Old silent films have a certain elemental quality to them that, if done correctly, can give their stories a certain universality. As in many silent films, many of the main characters don’t have names. Lloyd plays “the Boy” while his girlfriend (Mildred Davis) is “the Girl.” As in that last scene, the early parts of Safety Last! are relatable to anyone who’s had an adversarial relationship with their boss or worked retail, and the later sections climbing the skyscraper work precisely because he isn’t the Rock. He is in over his head, and feels like he might fall at any moment, because he’s basically a regular guy desperately trying to look more confident than he actually is. Which is how we all feel, I think, no matter how confident we actually are.
Lloyd would make the transition from silents to talkies more successfully than many of his contemporaries, and had a few big hits even after switching to sound films. Shortly after filming Safety Last!, he married his co-star Mildred Davis, and unlike many Hollywood couples (even then) they stayed together until her death in 1969. Starting in 1926, they built “Greenacres,” an enormous, landscaped estate in Beverly Hills, which has been called “the most impressive movie star’s estate ever created.” The land it sits on is incredibly valuable today, and some of it has since been sold off for more housing, but the house and surrounding land still exist and are sometimes used for movie shoots, including for the original Westworld.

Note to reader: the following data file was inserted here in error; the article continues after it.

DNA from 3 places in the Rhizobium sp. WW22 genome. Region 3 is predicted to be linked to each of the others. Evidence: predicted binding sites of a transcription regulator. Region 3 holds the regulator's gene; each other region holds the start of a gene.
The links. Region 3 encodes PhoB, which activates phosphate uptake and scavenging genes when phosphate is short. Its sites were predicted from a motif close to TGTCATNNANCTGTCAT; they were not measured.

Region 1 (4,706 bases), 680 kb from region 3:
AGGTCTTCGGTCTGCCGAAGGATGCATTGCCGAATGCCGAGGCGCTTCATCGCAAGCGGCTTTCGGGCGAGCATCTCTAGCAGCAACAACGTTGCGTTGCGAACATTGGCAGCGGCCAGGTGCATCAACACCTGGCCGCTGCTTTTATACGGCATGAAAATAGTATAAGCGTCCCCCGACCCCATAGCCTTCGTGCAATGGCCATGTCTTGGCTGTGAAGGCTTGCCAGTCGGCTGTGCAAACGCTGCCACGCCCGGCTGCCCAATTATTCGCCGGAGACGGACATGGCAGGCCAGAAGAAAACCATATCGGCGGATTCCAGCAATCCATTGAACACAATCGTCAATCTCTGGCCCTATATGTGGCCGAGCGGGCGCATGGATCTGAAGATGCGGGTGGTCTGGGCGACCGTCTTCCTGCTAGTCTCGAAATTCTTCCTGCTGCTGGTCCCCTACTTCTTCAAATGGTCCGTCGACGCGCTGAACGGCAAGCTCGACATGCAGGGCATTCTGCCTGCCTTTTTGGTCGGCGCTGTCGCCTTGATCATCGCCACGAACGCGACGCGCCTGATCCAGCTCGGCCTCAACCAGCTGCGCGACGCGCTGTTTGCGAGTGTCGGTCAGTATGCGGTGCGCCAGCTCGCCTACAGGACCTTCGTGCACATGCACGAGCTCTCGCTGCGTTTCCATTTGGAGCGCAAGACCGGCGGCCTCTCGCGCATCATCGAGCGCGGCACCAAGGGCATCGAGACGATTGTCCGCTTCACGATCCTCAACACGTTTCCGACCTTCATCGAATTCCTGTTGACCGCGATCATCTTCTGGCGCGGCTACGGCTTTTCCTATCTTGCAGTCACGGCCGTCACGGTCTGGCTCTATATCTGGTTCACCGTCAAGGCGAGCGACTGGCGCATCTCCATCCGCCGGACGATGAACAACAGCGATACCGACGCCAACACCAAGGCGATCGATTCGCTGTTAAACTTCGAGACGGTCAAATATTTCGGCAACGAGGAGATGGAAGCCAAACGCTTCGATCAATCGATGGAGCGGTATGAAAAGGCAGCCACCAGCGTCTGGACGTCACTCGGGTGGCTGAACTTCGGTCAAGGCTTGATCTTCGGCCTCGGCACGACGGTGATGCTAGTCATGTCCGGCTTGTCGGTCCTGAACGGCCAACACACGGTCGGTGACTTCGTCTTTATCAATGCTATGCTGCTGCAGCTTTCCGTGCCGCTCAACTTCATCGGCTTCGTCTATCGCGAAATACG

The image of Lloyd hanging off of a clockface in Safety Last! is one of the indelible images of early Hollywood, and has been much imitated through the years. Martin Scorsese shot an involved homage in Hugo, while Sylvester Stallone, of all people, ends up hanging from a clock in Oscar. Perhaps the most famous version involved Christoper Lloyd (no relation) ending up hanging from a clock while trying to get lighting to strike Marty McFly’s car in Back to the Future. But Harold Lloyd’s version is the most iconic, the original, and definitely the funniest. It was a nice surprise to find out that a movie that is literally 97 years old can still make me laugh the way it made audiences back then.